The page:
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Bill’s End of Summer Blog
Posted on : September 21, 2018

It wasn’t the best of times and it wasn’t the worst. The warm season garden usually starts in February, but this year the beginning was more like late March, early April following back surgery. I still managed to set out 83 tomato varieties and allow a few volunteers to survive. All told there were a hundred or more tomato plants, also way too many peppers/eggplants/cucumbers and a few squash early in the season. The okra was a big success. I had several breeding lines that I had been working with including red okra varieties crossed with thick, meaty okra types that I had selected from previous crops. It was also too late to graft heirloom tomatoes on nematode resistant rootstock this year. I hope to start seeding in the greenhouse during January 2019 to be able to make some grafts in February and set out plants in early March. I especially need to clean out the garden and get some cereal rye (Elbon var.) planted this fall to reduce the root-knot nematode population.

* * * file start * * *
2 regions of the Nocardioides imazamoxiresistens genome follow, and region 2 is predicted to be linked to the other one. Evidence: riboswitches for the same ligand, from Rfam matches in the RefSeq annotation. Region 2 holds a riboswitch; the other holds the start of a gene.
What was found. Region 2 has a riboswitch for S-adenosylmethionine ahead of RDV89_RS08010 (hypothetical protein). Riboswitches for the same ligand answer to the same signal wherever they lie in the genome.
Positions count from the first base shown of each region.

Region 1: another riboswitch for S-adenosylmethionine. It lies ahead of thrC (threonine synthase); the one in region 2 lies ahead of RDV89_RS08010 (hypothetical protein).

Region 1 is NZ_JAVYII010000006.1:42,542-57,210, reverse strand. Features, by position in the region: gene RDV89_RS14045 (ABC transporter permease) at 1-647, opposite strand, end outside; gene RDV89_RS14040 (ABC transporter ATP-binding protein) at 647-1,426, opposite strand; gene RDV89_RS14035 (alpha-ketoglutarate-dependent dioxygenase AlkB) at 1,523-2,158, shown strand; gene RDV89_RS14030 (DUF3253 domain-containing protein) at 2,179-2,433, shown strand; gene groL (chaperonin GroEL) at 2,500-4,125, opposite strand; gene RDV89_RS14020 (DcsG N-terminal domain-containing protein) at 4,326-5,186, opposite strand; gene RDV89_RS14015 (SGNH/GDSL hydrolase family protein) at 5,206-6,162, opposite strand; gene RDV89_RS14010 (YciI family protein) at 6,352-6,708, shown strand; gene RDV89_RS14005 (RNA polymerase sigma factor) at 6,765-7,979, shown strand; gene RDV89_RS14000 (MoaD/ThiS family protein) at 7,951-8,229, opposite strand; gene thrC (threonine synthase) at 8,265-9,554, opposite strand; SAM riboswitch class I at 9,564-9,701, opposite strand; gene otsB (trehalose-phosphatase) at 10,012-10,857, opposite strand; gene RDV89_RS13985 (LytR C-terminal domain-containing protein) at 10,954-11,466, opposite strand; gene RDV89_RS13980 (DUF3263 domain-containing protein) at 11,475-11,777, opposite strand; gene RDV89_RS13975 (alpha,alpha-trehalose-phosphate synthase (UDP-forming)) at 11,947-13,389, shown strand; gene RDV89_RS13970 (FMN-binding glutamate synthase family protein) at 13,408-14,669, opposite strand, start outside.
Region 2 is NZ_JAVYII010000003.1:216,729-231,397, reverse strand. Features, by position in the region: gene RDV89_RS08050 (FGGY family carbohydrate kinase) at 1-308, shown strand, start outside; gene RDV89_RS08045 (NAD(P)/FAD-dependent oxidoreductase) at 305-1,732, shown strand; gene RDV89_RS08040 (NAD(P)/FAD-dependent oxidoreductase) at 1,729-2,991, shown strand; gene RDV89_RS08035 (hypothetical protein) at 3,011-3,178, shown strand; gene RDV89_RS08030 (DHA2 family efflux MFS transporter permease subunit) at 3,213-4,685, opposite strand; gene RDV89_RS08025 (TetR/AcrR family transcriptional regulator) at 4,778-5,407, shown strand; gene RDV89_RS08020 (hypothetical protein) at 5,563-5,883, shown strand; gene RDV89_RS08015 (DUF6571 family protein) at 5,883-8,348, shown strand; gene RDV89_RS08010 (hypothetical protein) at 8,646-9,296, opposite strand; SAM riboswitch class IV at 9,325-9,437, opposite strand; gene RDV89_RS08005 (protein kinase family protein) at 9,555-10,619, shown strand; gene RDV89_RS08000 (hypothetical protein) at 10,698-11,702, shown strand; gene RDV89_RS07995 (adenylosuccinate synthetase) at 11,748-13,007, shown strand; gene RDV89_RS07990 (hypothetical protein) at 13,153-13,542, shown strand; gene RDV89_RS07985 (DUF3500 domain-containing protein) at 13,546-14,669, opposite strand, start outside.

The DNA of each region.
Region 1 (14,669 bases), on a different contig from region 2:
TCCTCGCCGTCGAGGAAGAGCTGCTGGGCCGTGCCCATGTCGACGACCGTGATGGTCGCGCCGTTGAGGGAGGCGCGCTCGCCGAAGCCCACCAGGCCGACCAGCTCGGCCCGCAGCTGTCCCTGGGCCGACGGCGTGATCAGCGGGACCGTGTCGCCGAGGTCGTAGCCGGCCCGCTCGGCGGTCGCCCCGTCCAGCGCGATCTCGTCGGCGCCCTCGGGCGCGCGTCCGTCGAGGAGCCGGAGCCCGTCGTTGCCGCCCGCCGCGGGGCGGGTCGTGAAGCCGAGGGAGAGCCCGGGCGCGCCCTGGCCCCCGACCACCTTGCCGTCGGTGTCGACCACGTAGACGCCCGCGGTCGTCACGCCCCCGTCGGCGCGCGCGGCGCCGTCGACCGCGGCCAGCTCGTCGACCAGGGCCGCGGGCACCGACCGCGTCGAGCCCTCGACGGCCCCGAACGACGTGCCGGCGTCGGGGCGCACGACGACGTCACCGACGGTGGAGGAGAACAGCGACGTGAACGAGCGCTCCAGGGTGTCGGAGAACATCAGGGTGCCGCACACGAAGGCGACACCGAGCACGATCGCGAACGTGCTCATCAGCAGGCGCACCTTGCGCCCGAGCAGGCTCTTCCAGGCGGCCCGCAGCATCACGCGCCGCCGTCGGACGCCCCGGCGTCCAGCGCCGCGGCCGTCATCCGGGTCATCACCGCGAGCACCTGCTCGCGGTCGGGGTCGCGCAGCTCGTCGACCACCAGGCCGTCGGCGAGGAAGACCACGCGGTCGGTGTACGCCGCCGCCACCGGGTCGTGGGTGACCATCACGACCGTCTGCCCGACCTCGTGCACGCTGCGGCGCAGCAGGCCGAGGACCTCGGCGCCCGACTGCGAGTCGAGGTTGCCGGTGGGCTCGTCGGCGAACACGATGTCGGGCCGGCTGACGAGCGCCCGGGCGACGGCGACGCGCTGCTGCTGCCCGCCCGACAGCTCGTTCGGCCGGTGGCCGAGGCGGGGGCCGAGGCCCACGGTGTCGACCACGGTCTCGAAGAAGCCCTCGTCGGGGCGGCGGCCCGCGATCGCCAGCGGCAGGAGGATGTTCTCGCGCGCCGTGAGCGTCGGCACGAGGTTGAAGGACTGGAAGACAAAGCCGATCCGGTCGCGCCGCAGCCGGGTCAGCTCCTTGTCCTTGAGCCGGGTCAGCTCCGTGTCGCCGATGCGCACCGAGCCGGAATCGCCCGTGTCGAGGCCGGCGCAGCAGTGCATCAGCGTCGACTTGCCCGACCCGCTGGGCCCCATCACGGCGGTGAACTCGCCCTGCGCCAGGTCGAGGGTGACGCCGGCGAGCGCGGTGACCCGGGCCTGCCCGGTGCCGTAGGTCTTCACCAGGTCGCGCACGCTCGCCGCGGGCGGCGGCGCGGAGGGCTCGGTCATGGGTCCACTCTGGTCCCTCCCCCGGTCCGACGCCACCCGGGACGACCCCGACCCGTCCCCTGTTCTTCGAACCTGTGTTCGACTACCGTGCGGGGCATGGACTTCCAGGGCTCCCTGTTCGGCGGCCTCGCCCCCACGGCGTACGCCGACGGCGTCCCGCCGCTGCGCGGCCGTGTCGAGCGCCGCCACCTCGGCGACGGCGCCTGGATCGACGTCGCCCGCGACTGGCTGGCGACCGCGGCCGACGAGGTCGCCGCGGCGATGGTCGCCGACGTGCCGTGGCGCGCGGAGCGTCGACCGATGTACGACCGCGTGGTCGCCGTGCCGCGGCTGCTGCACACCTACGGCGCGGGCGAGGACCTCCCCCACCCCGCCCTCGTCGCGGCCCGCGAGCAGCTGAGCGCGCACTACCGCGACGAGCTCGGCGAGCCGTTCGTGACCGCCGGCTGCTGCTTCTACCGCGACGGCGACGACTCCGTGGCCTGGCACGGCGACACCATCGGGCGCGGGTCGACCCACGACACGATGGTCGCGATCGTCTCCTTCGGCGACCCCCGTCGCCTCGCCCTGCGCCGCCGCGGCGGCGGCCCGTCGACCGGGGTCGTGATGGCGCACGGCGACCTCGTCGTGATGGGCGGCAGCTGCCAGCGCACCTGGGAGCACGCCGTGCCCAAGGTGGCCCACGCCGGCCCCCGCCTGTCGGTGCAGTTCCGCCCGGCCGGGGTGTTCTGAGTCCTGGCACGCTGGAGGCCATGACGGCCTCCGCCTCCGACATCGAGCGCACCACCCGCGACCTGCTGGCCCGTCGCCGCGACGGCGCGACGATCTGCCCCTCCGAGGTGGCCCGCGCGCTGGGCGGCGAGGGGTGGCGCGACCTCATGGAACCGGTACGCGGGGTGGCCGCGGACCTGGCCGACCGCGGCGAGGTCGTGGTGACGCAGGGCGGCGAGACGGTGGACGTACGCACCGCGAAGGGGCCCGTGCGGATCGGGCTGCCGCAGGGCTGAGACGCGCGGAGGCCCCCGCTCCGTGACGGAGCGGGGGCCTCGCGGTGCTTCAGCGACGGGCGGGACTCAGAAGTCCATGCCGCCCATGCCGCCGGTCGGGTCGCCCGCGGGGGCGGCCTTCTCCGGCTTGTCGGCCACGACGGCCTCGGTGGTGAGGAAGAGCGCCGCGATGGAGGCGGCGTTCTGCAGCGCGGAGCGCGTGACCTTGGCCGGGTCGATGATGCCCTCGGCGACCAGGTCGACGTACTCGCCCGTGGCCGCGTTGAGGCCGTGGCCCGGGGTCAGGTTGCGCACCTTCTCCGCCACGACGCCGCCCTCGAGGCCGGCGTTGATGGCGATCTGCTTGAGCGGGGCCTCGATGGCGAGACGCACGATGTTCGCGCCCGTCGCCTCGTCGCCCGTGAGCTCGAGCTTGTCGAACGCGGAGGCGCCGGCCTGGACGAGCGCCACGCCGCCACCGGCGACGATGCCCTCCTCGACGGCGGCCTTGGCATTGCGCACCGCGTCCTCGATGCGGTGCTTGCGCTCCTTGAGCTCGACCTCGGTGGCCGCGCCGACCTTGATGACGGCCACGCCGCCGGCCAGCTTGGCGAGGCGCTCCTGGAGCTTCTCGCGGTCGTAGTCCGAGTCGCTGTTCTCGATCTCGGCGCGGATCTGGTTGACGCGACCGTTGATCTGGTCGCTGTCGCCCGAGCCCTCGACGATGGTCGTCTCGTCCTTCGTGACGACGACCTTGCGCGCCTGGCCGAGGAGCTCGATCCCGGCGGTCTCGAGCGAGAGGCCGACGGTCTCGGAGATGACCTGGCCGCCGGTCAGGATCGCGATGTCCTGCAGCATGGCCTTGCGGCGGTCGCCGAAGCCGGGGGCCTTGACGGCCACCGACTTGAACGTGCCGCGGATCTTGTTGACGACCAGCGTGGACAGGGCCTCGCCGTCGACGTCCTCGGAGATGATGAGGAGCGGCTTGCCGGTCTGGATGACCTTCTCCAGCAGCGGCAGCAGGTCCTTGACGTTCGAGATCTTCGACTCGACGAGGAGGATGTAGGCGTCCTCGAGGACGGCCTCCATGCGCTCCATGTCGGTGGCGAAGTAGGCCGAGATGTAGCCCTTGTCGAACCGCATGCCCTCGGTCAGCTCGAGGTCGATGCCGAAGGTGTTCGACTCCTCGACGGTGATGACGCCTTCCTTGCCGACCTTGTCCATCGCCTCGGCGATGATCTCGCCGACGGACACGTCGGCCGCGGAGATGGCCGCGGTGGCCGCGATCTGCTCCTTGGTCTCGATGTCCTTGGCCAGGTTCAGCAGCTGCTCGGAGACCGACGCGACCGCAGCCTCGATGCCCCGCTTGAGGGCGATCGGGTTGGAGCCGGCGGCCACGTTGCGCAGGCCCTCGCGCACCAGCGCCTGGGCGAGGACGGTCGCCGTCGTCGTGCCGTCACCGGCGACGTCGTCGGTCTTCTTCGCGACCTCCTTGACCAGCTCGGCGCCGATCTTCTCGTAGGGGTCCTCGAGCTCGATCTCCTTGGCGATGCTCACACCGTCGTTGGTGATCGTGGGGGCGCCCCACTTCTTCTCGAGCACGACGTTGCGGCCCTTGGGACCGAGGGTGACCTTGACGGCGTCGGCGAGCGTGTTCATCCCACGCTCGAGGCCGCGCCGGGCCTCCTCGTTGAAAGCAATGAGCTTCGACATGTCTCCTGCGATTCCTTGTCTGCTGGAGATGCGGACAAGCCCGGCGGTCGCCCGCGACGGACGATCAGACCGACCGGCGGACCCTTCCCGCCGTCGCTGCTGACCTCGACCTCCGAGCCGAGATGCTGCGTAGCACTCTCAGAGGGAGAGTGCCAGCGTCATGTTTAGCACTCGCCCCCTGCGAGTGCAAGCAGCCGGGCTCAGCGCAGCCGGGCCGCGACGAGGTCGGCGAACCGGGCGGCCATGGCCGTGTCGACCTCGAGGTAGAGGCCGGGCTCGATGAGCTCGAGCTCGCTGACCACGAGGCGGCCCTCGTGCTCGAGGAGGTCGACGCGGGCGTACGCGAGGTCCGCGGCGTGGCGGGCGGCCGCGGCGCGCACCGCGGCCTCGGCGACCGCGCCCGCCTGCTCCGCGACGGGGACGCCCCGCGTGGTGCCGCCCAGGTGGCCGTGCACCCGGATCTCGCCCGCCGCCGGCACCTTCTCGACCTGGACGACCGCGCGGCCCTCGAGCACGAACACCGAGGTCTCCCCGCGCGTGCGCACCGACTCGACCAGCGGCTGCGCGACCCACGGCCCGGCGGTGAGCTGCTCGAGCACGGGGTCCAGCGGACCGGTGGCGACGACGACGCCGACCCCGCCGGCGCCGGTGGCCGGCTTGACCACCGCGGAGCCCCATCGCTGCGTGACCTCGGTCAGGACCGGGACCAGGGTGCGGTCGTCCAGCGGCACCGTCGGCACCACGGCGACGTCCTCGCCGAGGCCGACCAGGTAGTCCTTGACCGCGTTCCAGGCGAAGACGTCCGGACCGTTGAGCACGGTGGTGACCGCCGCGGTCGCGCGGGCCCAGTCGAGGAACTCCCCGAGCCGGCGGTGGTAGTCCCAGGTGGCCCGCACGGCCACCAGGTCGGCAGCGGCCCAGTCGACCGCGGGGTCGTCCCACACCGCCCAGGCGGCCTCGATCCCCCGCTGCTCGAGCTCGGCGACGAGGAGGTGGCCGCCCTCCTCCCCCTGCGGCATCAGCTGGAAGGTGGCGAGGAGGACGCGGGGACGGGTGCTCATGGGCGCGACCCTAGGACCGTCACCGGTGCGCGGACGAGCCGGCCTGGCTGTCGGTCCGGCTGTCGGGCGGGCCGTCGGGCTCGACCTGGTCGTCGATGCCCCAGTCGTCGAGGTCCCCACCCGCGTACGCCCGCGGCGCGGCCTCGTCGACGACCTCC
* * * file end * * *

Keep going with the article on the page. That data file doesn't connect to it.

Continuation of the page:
With so many tomato varieties you’d think there would be lots to rave about—not really. I did discover that I generally like heart-shaped tomatoes. The flavor and texture of the hearts that I grew this year was great but the production not always so. Siberian Pink Honey, Sister Miriam and WRP (Work Release Paste) were the first three hearts to produce. All three were delicious with just the right acidity, sweetness and a smooth but not grainy texture. WRP only produced two tomatoes from two plants—not sure it’s worth planting again. Sister Miriam and Siberian Pink Honey were relatively productive with a slight nod to Sister Miriam for a little more flavor.